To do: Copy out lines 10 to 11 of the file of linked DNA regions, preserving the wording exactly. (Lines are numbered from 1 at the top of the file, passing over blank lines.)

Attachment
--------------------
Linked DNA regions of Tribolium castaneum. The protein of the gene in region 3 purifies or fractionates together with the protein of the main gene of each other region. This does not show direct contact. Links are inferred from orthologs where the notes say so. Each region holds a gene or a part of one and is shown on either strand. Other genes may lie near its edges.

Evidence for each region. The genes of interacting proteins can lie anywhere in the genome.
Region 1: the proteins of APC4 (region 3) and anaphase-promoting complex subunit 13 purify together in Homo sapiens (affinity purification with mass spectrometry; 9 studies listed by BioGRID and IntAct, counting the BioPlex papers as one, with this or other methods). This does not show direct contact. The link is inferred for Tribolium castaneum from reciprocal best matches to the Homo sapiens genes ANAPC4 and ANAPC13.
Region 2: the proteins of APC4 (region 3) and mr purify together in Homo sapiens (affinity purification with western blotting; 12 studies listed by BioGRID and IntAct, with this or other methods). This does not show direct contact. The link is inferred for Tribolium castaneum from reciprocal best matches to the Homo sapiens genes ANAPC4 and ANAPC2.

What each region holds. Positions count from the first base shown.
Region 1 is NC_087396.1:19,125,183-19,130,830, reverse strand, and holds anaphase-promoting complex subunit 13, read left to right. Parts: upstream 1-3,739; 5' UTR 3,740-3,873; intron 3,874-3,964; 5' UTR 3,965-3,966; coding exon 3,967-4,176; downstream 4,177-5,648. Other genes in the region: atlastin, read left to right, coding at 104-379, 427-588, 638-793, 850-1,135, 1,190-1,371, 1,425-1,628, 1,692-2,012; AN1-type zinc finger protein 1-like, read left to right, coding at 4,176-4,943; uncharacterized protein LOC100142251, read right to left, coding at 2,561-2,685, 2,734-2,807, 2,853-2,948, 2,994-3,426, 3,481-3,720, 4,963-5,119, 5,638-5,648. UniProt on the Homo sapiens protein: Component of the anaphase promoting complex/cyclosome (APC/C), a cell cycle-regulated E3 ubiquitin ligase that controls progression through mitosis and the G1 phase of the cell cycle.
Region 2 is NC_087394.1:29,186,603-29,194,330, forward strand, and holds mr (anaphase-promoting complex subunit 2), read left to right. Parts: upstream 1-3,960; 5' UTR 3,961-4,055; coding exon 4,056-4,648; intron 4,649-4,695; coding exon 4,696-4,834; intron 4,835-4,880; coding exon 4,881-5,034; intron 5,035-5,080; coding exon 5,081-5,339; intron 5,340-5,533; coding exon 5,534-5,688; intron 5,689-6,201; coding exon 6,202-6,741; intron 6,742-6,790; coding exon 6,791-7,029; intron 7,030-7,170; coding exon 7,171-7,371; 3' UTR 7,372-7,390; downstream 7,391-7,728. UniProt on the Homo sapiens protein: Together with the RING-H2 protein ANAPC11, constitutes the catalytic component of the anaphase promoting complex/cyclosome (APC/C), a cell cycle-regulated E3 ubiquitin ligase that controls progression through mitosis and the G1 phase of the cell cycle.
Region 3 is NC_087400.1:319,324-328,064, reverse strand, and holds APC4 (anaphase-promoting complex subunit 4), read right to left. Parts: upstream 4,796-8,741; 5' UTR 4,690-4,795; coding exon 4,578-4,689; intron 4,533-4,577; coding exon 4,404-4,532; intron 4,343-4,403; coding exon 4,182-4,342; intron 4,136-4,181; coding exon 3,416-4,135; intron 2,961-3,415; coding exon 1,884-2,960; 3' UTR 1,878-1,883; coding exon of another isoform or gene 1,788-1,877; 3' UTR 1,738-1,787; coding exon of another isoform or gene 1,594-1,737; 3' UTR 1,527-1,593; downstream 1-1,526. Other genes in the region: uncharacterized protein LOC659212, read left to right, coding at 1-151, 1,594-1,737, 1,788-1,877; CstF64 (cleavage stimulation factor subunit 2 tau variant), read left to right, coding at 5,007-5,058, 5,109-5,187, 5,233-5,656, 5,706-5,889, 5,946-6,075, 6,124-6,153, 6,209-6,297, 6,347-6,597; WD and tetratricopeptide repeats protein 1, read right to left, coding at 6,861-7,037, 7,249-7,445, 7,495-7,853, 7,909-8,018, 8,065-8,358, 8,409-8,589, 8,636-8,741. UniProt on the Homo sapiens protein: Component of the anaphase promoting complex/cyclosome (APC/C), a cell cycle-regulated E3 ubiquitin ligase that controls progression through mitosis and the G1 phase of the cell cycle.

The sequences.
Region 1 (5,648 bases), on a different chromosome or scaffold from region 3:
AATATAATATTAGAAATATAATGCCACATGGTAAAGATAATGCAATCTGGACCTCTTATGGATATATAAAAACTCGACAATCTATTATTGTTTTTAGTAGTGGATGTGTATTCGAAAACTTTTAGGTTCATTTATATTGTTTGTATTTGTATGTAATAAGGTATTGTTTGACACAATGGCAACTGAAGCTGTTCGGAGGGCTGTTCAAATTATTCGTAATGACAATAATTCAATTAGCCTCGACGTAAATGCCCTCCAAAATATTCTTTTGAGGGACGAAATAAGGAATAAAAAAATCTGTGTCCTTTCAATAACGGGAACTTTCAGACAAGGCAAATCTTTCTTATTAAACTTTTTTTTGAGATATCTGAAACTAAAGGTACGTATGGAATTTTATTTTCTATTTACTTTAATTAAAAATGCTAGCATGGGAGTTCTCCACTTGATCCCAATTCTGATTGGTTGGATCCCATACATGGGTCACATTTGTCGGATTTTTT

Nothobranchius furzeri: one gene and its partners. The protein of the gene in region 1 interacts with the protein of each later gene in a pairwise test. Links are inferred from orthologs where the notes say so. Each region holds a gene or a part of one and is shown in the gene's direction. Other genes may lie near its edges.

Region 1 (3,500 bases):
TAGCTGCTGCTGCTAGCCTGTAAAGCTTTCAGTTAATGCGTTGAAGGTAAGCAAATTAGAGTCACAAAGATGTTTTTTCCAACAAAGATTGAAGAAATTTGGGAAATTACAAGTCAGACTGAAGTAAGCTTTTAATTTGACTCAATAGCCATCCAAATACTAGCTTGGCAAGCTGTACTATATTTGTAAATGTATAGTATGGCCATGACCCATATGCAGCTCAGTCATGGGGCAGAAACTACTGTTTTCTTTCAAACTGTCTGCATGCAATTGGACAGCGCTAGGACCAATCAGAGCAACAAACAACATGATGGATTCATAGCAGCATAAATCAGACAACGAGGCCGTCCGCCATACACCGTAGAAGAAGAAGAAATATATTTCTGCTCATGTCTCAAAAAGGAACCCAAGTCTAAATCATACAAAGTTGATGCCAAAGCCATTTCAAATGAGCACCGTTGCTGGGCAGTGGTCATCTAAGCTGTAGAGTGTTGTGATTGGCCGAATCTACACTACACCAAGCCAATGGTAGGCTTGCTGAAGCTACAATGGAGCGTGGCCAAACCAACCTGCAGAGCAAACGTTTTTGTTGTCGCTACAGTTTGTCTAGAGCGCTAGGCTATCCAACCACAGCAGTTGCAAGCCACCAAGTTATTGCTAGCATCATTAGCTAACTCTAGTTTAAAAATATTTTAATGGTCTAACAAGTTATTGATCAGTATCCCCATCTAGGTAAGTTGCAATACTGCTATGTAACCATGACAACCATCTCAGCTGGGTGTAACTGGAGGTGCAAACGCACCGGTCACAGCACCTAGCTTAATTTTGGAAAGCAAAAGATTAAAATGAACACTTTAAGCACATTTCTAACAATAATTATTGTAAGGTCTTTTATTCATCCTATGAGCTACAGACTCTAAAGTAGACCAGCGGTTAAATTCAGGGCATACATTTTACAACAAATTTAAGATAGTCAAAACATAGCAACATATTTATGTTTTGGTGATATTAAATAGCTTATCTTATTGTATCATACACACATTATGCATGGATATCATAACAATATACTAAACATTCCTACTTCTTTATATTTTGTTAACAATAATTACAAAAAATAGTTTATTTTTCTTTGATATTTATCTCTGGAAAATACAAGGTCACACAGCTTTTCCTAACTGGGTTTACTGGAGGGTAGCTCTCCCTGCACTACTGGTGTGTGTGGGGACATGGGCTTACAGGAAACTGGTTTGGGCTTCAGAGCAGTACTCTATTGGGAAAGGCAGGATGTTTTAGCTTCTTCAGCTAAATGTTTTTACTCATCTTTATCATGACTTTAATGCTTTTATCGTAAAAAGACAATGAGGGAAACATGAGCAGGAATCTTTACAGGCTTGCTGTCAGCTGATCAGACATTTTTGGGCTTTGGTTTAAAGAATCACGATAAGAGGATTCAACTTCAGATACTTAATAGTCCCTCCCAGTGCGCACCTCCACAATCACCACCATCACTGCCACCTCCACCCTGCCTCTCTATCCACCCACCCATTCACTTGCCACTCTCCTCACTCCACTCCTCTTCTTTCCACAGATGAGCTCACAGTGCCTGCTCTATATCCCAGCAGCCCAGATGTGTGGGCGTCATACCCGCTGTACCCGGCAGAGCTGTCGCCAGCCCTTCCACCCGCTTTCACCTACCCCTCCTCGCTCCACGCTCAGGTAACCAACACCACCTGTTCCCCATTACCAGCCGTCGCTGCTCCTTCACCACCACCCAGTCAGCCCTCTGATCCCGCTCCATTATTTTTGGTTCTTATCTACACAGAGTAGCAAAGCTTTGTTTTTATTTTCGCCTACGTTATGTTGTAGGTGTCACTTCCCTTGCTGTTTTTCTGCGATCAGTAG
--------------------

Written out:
Region 1 (5,648 bases), on a different chromosome or scaffold from region 3:
AATATAATATTAGAAATATAATGCCACATGGTAAAGATAATGCAATCTGGACCTCTTATGGATATATAAAAACTCGACAATCTATTATTGTTTTTAGTAGTGGATGTGTATTCGAAAACTTTTAGGTTCATTTATATTGTTTGTATTTGTATGTAATAAGGTATTGTTTGACACAATGGCAACTGAAGCTGTTCGGAGGGCTGTTCAAATTATTCGTAATGACAATAATTCAATTAGCCTCGACGTAAATGCCCTCCAAAATATTCTTTTGAGGGACGAAATAAGGAATAAAAAAATCTGTGTCCTTTCAATAACGGGAACTTTCAGACAAGGCAAATCTTTCTTATTAAACTTTTTTTTGAGATATCTGAAACTAAAGGTACGTATGGAATTTTATTTTCTATTTACTTTAATTAAAAATGCTAGCATGGGAGTTCTCCACTTGATCCCAATTCTGATTGGTTGGATCCCATACATGGGTCACATTTGTCGGATTTTTT